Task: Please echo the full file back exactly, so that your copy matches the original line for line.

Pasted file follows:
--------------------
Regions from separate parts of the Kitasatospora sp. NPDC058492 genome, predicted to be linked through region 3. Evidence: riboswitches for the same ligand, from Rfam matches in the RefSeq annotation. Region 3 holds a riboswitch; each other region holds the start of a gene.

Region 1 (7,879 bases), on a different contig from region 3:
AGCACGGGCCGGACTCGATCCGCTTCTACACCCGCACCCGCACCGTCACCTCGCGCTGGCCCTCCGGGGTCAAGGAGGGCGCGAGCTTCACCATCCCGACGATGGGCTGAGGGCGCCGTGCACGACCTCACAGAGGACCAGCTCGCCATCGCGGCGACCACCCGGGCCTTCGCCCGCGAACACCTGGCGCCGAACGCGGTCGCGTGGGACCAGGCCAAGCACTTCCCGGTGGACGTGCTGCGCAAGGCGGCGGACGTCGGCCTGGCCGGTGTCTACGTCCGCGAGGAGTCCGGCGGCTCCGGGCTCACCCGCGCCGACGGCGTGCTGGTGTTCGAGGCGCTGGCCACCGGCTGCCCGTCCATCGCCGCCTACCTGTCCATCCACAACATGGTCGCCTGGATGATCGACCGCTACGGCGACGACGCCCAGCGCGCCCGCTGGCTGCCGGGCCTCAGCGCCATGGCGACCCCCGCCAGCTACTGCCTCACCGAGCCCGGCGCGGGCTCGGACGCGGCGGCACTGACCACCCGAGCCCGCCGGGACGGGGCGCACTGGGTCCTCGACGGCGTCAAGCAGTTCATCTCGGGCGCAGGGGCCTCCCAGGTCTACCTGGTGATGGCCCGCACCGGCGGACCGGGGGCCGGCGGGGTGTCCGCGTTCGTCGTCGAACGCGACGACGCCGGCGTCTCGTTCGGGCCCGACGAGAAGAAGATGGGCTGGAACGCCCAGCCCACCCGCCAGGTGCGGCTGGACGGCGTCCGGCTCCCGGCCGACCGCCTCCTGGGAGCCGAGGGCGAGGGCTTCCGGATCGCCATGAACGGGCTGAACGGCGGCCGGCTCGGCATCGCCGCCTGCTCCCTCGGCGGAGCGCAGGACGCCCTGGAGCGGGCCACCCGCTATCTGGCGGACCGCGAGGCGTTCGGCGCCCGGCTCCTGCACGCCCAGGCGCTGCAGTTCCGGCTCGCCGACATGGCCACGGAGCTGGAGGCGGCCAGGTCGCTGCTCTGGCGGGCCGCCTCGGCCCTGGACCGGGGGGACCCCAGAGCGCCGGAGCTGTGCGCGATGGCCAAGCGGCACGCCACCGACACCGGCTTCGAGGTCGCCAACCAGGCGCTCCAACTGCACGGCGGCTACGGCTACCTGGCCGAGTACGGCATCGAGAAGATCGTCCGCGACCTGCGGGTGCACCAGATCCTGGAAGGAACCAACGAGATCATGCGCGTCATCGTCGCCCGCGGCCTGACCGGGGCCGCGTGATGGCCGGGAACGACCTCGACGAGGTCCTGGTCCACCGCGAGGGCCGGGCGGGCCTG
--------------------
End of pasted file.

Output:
Regions from separate parts of the Kitasatospora sp. NPDC058492 genome, predicted to be linked through region 3. Evidence: riboswitches for the same ligand, from Rfam matches in the RefSeq annotation. Region 3 holds a riboswitch; each other region holds the start of a gene.

Region 1 (7,879 bases), on a different contig from region 3:
AGCACGGGCCGGACTCGATCCGCTTCTACACCCGCACCCGCACCGTCACCTCGCGCTGGCCCTCCGGGGTCAAGGAGGGCGCGAGCTTCACCATCCCGACGATGGGCTGAGGGCGCCGTGCACGACCTCACAGAGGACCAGCTCGCCATCGCGGCGACCACCCGGGCCTTCGCCCGCGAACACCTGGCGCCGAACGCGGTCGCGTGGGACCAGGCCAAGCACTTCCCGGTGGACGTGCTGCGCAAGGCGGCGGACGTCGGCCTGGCCGGTGTCTACGTCCGCGAGGAGTCCGGCGGCTCCGGGCTCACCCGCGCCGACGGCGTGCTGGTGTTCGAGGCGCTGGCCACCGGCTGCCCGTCCATCGCCGCCTACCTGTCCATCCACAACATGGTCGCCTGGATGATCGACCGCTACGGCGACGACGCCCAGCGCGCCCGCTGGCTGCCGGGCCTCAGCGCCATGGCGACCCCCGCCAGCTACTGCCTCACCGAGCCCGGCGCGGGCTCGGACGCGGCGGCACTGACCACCCGAGCCCGCCGGGACGGGGCGCACTGGGTCCTCGACGGCGTCAAGCAGTTCATCTCGGGCGCAGGGGCCTCCCAGGTCTACCTGGTGATGGCCCGCACCGGCGGACCGGGGGCCGGCGGGGTGTCCGCGTTCGTCGTCGAACGCGACGACGCCGGCGTCTCGTTCGGGCCCGACGAGAAGAAGATGGGCTGGAACGCCCAGCCCACCCGCCAGGTGCGGCTGGACGGCGTCCGGCTCCCGGCCGACCGCCTCCTGGGAGCCGAGGGCGAGGGCTTCCGGATCGCCATGAACGGGCTGAACGGCGGCCGGCTCGGCATCGCCGCCTGCTCCCTCGGCGGAGCGCAGGACGCCCTGGAGCGGGCCACCCGCTATCTGGCGGACCGCGAGGCGTTCGGCGCCCGGCTCCTGCACGCCCAGGCGCTGCAGTTCCGGCTCGCCGACATGGCCACGGAGCTGGAGGCGGCCAGGTCGCTGCTCTGGCGGGCCGCCTCGGCCCTGGACCGGGGGGACCCCAGAGCGCCGGAGCTGTGCGCGATGGCCAAGCGGCACGCCACCGACACCGGCTTCGAGGTCGCCAACCAGGCGCTCCAACTGCACGGCGGCTACGGCTACCTGGCCGAGTACGGCATCGAGAAGATCGTCCGCGACCTGCGGGTGCACCAGATCCTGGAAGGAACCAACGAGATCATGCGCGTCATCGTCGCCCGCGGCCTGACCGGGGCCGCGTGATGGCCGGGAACGACCTCGACGAGGTCCTGGTCCACCGCGAGGGCCGGGCGGGCCTG